Gingerbread books! There are so many story variations, and I just can’t get enough! Students and teachers alike enjoy reading gingerbread books. During Gingerbread Week in my classroom, we read four different gingerbread books at circle time including The Gingerbread Boy, The Gingerbread Baby, The Gingerbread Girl, and The Gingerbread Cowboy and make a gingerbread book comparison chart. I have made comparison charts for years but this year I finally made a one with pictures. This way my preschool and pre-k students can “read” the pictures on the chart and have book discussions with peers using the chart independently.
We read each book four times! I am sure you are wondering how I can fit that in. My preschool classroom is open from 7 am – 6 pm. There are two circles in my morning routine and two circles in the afternoon. I teach the morning circles and my amazing assistant facilitator teaches the two afternoon circles. Reading and rereading books supports students understanding of story elements, fluency, and reading comprehension. It is always the plan to read each story five times but as you all know, plans can change.
Each day I have a different essential question and purpose for why I am reading the book. The first day I read the book for enjoyment and to develop fluency. I tell students BEFORE I read to just listen and enjoy the story! This sets the stage for why we are reading the book. Based on my essential question, I add to my story chart each day. Each time I read the book, I use character cards to help engage the students and use a visual when I am asking questions. Each gingerbread book has a set of character cards.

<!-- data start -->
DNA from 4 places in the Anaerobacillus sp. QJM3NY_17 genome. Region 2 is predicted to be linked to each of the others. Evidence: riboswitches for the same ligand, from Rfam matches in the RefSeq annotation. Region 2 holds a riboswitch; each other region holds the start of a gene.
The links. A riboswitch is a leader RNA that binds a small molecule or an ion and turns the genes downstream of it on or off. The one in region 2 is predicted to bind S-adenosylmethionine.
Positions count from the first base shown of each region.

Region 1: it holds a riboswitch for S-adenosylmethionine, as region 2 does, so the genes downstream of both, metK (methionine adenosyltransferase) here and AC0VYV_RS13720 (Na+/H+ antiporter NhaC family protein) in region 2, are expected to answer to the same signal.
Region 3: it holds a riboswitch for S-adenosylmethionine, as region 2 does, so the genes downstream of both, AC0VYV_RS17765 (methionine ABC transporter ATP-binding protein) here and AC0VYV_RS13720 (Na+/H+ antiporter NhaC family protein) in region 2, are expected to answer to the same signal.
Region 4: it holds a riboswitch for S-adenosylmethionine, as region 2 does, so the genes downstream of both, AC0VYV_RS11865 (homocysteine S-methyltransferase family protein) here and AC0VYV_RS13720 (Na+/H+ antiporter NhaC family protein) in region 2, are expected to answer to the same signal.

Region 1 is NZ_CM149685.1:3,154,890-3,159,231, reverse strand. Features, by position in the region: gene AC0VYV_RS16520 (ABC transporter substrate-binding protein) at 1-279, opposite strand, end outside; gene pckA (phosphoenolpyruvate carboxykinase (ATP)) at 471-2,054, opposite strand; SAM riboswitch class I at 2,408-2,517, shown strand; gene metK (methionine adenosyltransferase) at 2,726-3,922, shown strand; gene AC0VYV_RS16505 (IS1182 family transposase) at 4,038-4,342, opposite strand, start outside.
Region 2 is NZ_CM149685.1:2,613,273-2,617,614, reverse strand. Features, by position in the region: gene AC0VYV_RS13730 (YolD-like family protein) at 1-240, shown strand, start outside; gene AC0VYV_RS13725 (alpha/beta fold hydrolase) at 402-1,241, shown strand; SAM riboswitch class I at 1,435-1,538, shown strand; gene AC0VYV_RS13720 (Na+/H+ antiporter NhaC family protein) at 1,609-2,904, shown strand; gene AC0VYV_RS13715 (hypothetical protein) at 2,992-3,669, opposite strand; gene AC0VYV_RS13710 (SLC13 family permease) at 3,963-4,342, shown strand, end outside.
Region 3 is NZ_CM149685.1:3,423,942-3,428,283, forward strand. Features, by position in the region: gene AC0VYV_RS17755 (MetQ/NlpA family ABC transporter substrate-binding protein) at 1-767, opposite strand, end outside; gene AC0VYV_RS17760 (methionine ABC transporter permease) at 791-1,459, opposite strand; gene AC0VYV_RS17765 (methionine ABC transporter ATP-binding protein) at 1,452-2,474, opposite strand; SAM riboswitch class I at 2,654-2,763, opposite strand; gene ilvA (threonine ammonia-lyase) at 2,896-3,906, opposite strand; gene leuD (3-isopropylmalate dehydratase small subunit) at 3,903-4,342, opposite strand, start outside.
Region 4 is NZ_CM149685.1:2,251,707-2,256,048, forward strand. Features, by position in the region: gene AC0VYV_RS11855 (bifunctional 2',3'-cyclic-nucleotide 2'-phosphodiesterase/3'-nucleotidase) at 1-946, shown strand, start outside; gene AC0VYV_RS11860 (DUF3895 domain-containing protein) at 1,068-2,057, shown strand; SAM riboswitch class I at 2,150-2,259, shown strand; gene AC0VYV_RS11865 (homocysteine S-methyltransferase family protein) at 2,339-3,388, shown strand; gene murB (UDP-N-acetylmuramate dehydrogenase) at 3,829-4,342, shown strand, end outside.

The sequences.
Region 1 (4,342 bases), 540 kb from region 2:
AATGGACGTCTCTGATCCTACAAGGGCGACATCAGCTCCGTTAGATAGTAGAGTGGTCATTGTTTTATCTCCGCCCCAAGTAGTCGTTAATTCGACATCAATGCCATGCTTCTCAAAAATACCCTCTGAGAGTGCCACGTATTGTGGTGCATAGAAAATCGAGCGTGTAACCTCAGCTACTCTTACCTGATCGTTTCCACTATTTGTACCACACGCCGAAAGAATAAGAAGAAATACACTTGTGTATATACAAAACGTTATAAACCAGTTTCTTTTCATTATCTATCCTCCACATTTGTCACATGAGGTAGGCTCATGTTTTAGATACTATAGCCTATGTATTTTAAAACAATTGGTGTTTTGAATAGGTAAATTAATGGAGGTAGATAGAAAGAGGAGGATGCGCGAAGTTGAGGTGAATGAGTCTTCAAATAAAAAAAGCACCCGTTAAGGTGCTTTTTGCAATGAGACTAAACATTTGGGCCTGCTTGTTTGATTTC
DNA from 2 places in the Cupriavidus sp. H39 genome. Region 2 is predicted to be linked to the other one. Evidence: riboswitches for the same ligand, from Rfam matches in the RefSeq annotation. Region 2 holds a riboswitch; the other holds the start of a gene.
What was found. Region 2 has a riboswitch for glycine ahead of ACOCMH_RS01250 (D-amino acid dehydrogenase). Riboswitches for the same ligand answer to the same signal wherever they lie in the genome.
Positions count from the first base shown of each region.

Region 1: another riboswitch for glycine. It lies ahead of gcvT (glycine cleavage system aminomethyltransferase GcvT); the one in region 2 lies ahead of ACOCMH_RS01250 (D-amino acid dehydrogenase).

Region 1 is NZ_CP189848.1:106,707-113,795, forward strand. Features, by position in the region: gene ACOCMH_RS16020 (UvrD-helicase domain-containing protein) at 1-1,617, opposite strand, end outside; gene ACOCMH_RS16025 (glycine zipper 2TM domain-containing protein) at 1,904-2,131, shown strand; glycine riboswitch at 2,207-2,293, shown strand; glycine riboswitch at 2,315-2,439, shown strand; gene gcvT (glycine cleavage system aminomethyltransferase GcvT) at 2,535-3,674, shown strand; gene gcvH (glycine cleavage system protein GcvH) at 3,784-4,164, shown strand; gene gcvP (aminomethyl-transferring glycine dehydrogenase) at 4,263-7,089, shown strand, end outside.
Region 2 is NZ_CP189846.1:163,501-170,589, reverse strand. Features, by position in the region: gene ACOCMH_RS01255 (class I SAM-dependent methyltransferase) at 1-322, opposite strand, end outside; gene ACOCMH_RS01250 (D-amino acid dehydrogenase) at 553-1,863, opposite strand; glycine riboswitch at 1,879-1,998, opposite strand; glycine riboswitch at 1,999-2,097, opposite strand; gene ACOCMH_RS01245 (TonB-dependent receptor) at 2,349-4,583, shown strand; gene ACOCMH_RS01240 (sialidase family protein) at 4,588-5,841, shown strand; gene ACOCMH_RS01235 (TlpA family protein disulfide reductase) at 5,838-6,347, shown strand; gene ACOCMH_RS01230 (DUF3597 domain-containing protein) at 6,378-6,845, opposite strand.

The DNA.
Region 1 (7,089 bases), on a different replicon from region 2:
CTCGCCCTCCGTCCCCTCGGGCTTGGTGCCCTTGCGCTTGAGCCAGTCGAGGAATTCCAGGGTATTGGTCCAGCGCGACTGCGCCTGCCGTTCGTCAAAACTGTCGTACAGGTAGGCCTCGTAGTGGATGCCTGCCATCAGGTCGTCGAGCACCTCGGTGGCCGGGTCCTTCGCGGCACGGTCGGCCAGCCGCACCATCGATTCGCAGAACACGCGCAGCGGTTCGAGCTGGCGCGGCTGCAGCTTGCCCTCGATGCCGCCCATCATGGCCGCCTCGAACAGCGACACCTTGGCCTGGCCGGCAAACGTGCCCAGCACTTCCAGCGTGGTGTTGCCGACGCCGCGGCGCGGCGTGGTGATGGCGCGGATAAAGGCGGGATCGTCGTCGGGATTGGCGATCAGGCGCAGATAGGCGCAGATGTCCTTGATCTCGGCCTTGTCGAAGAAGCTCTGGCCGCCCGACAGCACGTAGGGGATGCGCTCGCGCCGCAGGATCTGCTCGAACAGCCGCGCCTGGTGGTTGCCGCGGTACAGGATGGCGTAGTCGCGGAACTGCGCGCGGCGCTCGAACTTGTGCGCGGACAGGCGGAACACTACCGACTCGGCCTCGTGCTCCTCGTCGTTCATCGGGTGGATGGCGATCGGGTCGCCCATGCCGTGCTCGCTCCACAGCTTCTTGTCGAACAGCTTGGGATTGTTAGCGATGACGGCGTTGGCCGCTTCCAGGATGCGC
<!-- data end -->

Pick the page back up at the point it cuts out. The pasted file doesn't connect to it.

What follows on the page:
During circle time, students noticed that some of the gingerbread books had the same characters and some had different characters. We created a Venn diagram using hula hoops, character cards, and the gingerbread books to compare the characters. It was a great visual so my students could see what characters were the same and different.
To add a writing and reflection component, my pre-k students wrote about their favorite character. She wrote “I love the fox.”
To wrap up our gingerbread book study, students voted on their favorite gingerbread book. During and after the vote, I asked questions about which had most/least and how can we figure it out (by counting or visually comparing). It was an easy way to sneak in some math!
In my library center, I put all my gingerbread books for students to read throughout the day during our gingerbread unit.
Everything in this post is included in Gingerbread Books: Comparing, Retelling, and Writing. If you want gingerbread centers too, I’ve got you covered. Grab my Gingerbread Bundle which includes the gingerbread book comparison kit and gingerbread centers!